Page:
There’s a convenience factor as well. I have cobbled together a Thai green curry paste from scratch, added coconut cream from the store cupboard, some rice plus whatever was lurking at the bottom of the fridge and made a fantastic fresh curry in less than half an hour, no shopping needed. It takes a bit longer than using a packaged paste, but it’s much nicer and much more satisfying.

Let’s start though with some core ingredients of any spice paste. Onions and garlic form the basis of many curry and curry pastes and these are two ingredients that grow very happily here in the garden.


Onion sets can be planted out either in autumn or spring. The advantage of planting onions in autumn is that they will get a head start in spring next year as soon as the weather warms up and you should be lifting your onions to eat in May. There should be just enough time to plant overwintering onions now, but don't leave it any later. We planted Senshyu onions in the Secret Garden, a type specifically bred for autumn planting, spacing the onions evenly and planting them just deep enough to leave the tips slightly exposed above the soil - not too much top showing or else they will be dug up again by birds who appear to enjoy tossing freshly planted onions around the garden.

In the summer we ran a workshop on companion planting – the beneficial effects of positioning certain plants close to each other. Onions and garlic are well-known companion plants – the onion smell and garlic smell are said to deter some insect pests. Onions are good for repelling carrot fly - the onion odour masks the smell of carrots - while garlic is good to plant under roses as the smell deters greenfly.


Now is the optimum time to plant garlic. We would always recommend a UK-bred variety such as Solent Wight for best results here. Check the weather forecast and aim to plant just before a cold snap: garlic cloves like to be chilled after planting to stimulate growth. Separate the garlic bulb into individual cloves and push each one into the ground, closing the soil over the tip so they are covered.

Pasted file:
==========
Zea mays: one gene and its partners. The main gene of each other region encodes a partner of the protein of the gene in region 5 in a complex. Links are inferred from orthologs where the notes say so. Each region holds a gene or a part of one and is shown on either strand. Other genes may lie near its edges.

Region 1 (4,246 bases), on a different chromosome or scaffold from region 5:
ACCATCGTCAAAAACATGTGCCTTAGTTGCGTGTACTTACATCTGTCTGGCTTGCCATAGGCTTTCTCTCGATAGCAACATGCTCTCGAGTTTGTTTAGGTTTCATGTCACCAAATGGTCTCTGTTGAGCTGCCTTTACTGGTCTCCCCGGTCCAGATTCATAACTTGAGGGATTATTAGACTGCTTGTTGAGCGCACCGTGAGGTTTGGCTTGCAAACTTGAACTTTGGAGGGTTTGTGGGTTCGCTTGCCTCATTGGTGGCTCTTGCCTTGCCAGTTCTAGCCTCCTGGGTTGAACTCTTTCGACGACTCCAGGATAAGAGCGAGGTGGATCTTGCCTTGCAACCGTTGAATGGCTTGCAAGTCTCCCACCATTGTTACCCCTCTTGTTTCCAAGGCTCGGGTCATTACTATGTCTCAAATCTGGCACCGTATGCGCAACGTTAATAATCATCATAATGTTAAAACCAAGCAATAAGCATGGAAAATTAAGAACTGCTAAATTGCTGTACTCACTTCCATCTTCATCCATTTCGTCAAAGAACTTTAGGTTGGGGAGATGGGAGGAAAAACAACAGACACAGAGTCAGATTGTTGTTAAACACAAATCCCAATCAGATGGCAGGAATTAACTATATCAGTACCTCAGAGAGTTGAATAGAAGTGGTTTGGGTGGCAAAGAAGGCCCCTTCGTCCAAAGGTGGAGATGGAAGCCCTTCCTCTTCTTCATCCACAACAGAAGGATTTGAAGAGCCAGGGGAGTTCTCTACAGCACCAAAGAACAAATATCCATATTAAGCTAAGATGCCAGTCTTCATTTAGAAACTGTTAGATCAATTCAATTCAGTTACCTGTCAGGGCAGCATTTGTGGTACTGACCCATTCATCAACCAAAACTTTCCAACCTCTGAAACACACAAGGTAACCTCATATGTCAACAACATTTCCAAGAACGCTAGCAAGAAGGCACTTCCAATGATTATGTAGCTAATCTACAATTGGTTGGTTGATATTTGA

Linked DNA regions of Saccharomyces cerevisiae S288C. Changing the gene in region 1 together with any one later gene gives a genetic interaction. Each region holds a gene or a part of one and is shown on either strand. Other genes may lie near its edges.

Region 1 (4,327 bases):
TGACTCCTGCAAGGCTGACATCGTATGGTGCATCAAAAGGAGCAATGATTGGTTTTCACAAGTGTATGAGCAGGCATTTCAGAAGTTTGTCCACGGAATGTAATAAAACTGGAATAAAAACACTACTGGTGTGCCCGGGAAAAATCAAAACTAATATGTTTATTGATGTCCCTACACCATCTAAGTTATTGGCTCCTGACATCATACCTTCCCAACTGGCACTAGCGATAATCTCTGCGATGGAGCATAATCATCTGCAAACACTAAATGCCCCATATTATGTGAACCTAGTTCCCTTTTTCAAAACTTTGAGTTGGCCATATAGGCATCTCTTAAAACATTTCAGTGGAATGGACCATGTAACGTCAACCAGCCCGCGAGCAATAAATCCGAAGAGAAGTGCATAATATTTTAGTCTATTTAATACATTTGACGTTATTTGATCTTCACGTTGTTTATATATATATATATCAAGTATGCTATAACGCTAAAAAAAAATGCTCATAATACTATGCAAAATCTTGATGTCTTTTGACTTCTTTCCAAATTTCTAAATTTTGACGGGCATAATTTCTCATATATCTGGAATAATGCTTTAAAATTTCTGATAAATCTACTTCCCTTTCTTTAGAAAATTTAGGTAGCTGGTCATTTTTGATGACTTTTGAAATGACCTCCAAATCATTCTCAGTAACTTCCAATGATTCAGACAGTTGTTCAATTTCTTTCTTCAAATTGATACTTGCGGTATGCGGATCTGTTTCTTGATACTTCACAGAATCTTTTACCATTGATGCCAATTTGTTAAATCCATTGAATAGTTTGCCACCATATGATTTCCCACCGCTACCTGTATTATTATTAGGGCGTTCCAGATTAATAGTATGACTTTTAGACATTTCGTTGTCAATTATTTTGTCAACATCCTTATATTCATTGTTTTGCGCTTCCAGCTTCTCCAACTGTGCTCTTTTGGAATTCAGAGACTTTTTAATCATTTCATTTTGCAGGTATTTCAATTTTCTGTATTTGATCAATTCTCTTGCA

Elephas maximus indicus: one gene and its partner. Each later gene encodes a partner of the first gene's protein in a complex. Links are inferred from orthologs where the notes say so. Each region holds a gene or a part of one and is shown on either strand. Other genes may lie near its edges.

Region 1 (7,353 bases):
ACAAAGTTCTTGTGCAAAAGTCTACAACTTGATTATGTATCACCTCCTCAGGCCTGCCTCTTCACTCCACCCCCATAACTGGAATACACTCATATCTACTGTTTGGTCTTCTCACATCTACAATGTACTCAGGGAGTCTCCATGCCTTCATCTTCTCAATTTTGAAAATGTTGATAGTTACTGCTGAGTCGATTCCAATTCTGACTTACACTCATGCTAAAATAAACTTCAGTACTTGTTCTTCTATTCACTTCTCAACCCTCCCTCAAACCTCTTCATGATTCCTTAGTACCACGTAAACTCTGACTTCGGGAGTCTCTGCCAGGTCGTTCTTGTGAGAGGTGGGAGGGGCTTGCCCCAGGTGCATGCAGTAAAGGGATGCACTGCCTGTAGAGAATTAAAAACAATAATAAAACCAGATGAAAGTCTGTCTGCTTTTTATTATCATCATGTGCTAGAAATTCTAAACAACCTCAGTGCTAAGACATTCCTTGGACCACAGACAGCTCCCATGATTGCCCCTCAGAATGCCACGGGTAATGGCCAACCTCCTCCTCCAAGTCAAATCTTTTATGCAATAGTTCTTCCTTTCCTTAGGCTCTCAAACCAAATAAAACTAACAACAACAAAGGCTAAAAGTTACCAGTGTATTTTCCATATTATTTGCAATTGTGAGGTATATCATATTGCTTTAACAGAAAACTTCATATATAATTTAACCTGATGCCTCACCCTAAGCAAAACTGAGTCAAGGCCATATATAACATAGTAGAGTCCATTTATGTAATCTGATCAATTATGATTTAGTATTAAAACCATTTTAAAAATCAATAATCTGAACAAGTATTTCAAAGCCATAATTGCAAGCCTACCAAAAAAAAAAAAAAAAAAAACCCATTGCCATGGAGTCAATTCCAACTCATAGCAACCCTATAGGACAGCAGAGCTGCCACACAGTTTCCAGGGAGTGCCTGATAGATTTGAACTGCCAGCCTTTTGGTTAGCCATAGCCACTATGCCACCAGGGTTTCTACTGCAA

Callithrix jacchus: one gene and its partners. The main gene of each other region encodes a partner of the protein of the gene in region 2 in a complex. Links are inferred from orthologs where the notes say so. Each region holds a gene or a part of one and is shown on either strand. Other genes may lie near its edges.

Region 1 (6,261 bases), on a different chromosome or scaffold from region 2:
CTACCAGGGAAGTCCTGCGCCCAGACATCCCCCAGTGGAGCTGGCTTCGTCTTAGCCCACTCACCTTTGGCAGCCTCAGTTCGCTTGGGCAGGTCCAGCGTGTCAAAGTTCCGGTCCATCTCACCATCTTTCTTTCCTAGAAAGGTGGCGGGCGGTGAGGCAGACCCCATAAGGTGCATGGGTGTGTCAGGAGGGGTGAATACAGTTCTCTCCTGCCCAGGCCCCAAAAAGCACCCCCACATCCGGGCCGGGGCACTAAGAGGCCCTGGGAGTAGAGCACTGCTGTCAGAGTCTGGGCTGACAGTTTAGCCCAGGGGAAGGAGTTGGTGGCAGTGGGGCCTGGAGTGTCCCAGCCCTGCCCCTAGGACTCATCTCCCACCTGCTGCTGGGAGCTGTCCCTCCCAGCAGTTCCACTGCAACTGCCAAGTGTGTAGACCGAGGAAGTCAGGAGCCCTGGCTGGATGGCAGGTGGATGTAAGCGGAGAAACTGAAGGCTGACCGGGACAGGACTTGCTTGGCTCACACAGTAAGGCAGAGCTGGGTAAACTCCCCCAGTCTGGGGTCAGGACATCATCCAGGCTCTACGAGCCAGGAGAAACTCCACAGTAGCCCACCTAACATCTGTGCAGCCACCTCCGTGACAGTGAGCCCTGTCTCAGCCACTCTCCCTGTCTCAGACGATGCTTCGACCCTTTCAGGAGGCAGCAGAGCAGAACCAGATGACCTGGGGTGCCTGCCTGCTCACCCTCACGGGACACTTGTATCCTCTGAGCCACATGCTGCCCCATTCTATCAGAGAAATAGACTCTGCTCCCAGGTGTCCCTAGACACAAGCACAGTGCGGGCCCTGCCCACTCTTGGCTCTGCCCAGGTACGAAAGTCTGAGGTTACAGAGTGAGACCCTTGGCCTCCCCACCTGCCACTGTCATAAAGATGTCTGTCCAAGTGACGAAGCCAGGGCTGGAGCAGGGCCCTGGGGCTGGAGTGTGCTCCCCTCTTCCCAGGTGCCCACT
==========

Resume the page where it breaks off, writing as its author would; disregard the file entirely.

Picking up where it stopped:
Another spice ingredient suitable for growing outdoors is fennel. Fennel seeds are an integral part of a number of spice mixes and this herb fennel (this isn’t the type that grows a swollen bulb at the base) produces edible leaves, edible flowerheads and then of course, after flowering, the seeds. These seeds are mature right now - try biting into a fresh fennel seed and see how pungent the flavour is. 

There’s one other thing I like about growing hot chillies, ginger, turmeric and so on. There’s something a bit subversive about it. You’re not supposed to be able to grow these plants here in Britain, which makes it all the more fun to try and all the more fun when you get a half-decent crop.


Chillies are a great example of a plant that is ridiculously easy to grow. I’ve been raising chilli plants for 10 years now, and I can’t remember the last time I bought a chilli pepper in the shops. There’s something incredibly satisfying – almost addictive - about growing chillies.

Not only are they easy to grow, but they mature into extremely attractive plants laden with fruit. In the Secret Garden we've grown Jalapenos, which are piquant and which are also traditionally smoked to make the Mexican chipotle sauce, and also the miniature Basket Of Fire variety, which we picked and used in the curries served at the Grow Your Own Curry afternoon. Basket of Fire is a very hot, birds-eye style chilli – ideal for Chinese, Thai or Vietnamese dishes.


Ginger is a tropical plant, but it’s perfectly possible to grow ginger in a pot, indoors, in a conservatory or on a sunny windowsill. First you will need to find a piece of ginger root with small yellow nodules (see picture) protruding from it - these will develop into shoots. You may have to hunt around in your local mini-market and greengrocers to find suitable roots for planting.